Posted On:3/13/2007 1:32pm
Originally Posted by IannaI77
wow, i just got slammed on my head last friday during submission pracrtice ay Pancrase's Lab here in Yokohama. I was about to get armbarred during sparring and i just powered out of it, my partner responded by locking and slamming my head into the mat, pretty hard. I heard something crack and thought I was fucked. For two days I could not move my neck at all. Now I have mobility back, but it still hurts when I look sideways and I can hear it go snap, crackle n' pop every time y rotate the neck. Is this just from inflamation, or should I get it checked? Ive been sitting it out these past few days, but am anxious to get back to trainning.
Neck injuries are no joke. As a rule if it aint normal get it checked out.
Posted On:3/13/2007 2:18pm
Style: creonte on hiatus
Last edited by Shuma-Gorath; 4/24/2007 3:05pm at .
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The street argument is retarded. BJJ is so much overkill for the street that its ridiculous. Unless you're the idiot that picks a fight with the high school wrestling team, barring knife or gun play, the opponent shouldn't make it past double leg + ground and pound - Osiris
Posted On:3/13/2007 4:43pm
Style: BJJ, Wrestling
i didnt really learn any break falls in wrestling. however we trained our necks for flexability and strenght constantly. i cant say i ever saw anyone with a serious neck injury in my 10 years or wrestling, me included.
Posted On:3/13/2007 5:50pm
Some people in my gym are getting a little bit stack happy. I mean by all means put it on but bending you right over backwards and seriously straining the neck seems a little OTT when having a 'light roll'.
Good thread, the last few stacks i received had me thinking the same question
Posted On:3/13/2007 6:59pm
Posted On:3/14/2007 4:50am
I think it's clear that if you just start mma, you shall not slam or put any power in your strikes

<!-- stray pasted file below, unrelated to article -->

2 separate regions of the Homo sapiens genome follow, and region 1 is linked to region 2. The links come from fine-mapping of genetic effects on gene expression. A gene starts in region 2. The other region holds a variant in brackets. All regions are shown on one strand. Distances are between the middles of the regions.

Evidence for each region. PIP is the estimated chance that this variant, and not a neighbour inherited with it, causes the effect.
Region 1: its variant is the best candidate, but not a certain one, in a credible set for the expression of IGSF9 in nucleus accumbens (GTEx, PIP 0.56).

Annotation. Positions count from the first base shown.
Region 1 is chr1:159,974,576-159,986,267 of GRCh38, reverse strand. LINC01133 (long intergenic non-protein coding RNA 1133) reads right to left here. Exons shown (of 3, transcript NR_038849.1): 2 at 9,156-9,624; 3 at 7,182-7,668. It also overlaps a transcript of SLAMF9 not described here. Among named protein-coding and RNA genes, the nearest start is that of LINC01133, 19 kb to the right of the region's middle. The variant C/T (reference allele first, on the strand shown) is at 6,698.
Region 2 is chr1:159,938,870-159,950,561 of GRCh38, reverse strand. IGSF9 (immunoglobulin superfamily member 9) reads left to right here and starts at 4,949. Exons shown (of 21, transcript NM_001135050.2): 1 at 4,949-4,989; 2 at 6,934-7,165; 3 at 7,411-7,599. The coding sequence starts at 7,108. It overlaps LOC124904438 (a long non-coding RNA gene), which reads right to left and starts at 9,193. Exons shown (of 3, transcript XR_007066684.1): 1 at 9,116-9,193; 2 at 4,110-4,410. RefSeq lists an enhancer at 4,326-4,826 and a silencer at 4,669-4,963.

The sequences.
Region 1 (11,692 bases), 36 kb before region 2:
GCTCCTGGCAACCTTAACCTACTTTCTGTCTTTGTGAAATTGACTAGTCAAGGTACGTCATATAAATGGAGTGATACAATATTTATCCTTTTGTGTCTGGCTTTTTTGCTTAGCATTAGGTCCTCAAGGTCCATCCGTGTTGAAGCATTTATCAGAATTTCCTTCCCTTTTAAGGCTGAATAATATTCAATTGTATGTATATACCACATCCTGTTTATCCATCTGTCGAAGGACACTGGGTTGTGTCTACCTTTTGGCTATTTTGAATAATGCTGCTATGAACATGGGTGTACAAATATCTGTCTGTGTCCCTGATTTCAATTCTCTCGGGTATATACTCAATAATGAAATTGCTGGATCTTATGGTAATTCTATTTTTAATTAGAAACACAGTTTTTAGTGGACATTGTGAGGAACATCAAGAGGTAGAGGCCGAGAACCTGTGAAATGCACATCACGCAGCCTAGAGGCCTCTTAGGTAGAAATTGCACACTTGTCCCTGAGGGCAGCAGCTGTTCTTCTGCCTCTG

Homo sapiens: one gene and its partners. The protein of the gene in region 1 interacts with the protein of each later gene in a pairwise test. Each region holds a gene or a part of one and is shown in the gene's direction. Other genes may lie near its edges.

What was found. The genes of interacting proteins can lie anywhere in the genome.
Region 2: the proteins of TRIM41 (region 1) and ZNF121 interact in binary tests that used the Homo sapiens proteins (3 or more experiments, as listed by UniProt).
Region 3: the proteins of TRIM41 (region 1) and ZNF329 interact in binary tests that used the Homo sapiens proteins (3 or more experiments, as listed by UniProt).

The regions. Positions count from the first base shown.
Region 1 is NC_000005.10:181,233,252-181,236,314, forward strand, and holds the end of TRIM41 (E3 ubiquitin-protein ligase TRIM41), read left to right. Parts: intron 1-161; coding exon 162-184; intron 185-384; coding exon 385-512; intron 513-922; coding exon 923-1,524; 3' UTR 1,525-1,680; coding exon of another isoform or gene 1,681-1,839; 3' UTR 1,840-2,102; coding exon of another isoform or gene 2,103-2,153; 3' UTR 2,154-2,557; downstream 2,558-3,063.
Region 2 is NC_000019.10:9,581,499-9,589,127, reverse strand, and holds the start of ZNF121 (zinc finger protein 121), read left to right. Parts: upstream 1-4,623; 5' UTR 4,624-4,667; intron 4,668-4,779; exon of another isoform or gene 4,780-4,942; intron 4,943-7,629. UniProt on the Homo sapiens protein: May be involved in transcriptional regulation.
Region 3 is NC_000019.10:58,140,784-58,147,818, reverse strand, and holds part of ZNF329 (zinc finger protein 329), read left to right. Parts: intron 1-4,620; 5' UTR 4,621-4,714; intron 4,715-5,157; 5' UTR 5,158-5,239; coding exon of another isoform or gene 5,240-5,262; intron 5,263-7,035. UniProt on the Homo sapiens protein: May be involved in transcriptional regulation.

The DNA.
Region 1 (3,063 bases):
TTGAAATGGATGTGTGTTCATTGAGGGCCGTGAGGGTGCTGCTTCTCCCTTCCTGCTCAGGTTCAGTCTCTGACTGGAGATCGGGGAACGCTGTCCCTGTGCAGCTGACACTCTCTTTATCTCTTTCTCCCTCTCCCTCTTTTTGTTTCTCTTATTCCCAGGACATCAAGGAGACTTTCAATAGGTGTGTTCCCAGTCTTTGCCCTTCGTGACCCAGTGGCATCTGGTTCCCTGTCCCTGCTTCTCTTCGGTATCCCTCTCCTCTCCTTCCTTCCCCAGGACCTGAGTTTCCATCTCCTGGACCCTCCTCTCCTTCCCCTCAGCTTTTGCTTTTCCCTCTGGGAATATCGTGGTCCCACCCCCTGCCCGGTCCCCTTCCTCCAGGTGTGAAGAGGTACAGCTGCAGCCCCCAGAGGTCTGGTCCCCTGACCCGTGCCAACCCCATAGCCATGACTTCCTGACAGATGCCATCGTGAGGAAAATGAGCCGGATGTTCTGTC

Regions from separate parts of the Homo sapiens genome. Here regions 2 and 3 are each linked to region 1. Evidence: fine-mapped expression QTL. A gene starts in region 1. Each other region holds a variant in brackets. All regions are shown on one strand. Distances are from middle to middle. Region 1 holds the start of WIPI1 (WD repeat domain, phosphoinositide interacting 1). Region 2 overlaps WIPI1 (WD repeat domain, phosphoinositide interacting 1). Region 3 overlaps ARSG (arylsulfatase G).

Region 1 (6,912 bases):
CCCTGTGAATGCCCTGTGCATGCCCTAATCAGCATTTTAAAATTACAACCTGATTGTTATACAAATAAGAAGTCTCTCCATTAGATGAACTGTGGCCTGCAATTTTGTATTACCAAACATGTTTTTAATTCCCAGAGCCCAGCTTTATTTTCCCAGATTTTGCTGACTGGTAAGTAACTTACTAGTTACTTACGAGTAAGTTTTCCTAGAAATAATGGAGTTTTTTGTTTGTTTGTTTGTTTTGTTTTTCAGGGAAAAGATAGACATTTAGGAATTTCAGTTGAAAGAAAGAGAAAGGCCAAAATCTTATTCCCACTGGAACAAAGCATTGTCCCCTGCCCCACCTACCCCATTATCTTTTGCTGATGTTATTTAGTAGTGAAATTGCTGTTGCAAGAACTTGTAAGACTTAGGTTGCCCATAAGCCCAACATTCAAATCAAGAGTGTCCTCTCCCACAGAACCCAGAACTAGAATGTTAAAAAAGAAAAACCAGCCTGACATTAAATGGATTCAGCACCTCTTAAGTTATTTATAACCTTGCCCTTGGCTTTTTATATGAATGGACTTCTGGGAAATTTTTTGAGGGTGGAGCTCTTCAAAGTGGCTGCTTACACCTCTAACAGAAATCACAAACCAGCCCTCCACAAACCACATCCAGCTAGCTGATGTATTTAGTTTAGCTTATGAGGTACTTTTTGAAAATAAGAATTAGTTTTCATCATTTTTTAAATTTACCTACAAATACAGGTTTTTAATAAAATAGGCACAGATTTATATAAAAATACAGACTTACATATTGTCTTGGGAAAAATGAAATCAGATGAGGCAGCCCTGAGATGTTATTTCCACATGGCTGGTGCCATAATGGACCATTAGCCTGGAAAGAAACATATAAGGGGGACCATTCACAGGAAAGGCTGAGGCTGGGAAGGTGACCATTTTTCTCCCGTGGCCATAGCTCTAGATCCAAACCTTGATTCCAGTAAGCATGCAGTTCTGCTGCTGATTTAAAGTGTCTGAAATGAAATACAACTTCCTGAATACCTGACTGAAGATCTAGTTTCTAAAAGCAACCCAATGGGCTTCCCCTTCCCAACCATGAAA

At the begining the game is purely positionnal, you shall learn the good defensive positions, ie which positions are not going to let your opponent transform you into a bloody pulp
rather to slam an adversary, better to decide that the lifter put the guy back to the ground but that the last one shall release its submission
bottom guy shall learn not to get lifted by grabbing a leg of the lifter, that is position learning
If you work an other way, your class will not last long, soon everybody will be in the hospital
Posted On:3/14/2007 7:26am
Style: BJJ and Westernized TKD.
I think most of the injuries that occur in grappeling are in the takedown stage. Once you are on the ground the danger is less severe. Unless you are rolling with a jerk who wants to apply every technique at 100 percent.
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Posted On:3/14/2007 5:24pm
Style: Krav / (Kick)Boxing / BJJ
You don't need to be "advanced" to do sparring of any sort, but you do need experience and practice prior to doing so so someone doesn't do something ridiculous, like trying to release my guillotine hold through wrenching my pinkie finger.
Posted On:3/14/2007 6:17pm
Style: San Shou, Kickboxing MMA
One kid got his a colarbone broken... or something.... and my mom didnt want to let me go for Wrestling because she knew a guy who was paralysed in Poland , back home.
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